Countertops are more than just a statement piece in your home. You use them every day, in a variety of tasks, so it’s essential that they withstand wear and tear. There are a range of different materials and pricing options available, which can be overwhelming if you’re venturing into unchartered waters. When making your decision, consider the function and aesthetic requirements of your ideal countertop, and then evaluate the pros and cons of each material.

While there is an extensive variety of alternate materials, here are a few of the most popular options and current countertop trends.


Granite – good for kitchens and bathrooms.

Granite Countertop

Photo: Renovation Design Group

Pros: A popular option among kitchens and bathrooms, granite is timeless and never fails to add a touch of class to your space. Every slab is unique in its veining and coloring and still the most popular material for designer kitchens. It is long lasting, durable to heat and scratches, and when properly sealed, it’s easy to clean. It’s also eco-friendly!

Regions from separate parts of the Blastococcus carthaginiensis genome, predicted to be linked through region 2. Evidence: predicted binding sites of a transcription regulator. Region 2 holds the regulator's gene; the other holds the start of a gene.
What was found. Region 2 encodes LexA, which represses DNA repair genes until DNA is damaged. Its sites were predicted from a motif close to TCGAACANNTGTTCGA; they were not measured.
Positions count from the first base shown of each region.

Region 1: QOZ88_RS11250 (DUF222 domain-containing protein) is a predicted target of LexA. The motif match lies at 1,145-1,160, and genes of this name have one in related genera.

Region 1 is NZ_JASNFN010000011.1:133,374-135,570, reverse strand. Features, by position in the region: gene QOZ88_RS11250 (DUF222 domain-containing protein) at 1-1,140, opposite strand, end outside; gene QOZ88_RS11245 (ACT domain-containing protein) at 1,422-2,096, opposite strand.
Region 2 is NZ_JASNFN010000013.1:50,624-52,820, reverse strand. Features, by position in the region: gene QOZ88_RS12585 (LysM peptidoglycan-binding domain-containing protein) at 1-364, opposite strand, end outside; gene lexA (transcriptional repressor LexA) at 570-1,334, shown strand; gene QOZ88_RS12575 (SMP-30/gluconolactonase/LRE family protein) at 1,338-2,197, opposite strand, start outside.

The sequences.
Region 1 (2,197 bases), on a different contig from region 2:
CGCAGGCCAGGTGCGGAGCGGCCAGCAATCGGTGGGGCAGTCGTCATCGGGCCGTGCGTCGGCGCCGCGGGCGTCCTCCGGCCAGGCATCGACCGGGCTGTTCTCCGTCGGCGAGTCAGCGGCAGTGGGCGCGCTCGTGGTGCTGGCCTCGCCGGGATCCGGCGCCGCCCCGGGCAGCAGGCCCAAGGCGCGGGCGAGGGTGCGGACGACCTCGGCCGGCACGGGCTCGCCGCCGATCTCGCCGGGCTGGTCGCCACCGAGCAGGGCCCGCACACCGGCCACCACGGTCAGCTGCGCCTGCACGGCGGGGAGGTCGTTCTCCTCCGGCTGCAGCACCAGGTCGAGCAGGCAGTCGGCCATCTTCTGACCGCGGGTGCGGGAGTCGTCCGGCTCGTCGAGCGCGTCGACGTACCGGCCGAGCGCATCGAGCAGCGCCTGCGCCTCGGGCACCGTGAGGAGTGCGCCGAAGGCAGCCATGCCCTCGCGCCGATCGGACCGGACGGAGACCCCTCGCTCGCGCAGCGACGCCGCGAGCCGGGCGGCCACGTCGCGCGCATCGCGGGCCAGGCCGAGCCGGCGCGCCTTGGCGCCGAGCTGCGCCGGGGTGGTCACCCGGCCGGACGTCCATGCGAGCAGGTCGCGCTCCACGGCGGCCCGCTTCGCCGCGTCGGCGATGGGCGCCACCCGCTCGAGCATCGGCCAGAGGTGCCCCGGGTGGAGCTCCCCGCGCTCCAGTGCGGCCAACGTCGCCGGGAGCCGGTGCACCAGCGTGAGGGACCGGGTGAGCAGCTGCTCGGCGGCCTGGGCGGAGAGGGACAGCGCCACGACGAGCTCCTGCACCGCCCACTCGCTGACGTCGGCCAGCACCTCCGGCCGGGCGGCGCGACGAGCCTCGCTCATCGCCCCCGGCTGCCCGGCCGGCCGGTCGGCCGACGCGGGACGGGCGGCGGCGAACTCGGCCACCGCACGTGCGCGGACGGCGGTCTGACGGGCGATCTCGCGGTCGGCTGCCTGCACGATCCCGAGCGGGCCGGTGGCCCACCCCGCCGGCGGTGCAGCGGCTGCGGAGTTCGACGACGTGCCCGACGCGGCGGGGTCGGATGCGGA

Cons: It is a more expensive option for your home and the porous material requires it to be sealed every 6 months to 1 year. It is vulnerable to chips and cracks, primarily on the edges, and is highly susceptible to citric acid, such as vinegar and lemon juice.


Quartz (engineered stone) – good for kitchens and bathrooms


Photo: Klopf Architects

Pros: These counters give off a similar classic feeling granite top, but require less maintenance while also being highly durable. Unlike granite, it is not 100% natural, but this allows it to be less porous and more resistant to stains and scratches. Its resistance towards heat, makes it great to sustain both hot pans and curling irons!
Cons: It’s a more costly option, being in the same range as granite or marble. It’s also best left to be installed by a professional.


Laminate – best for bathrooms.


Photo: Formica Corporation via HGTV

Pros: A practical, cost-friendly option that offers a multitude of colors, patterns and textures makes laminate the go-to option for vanity tops. They are low maintenance and easily cleaned with soap and water, while highly resistant to grease and stains.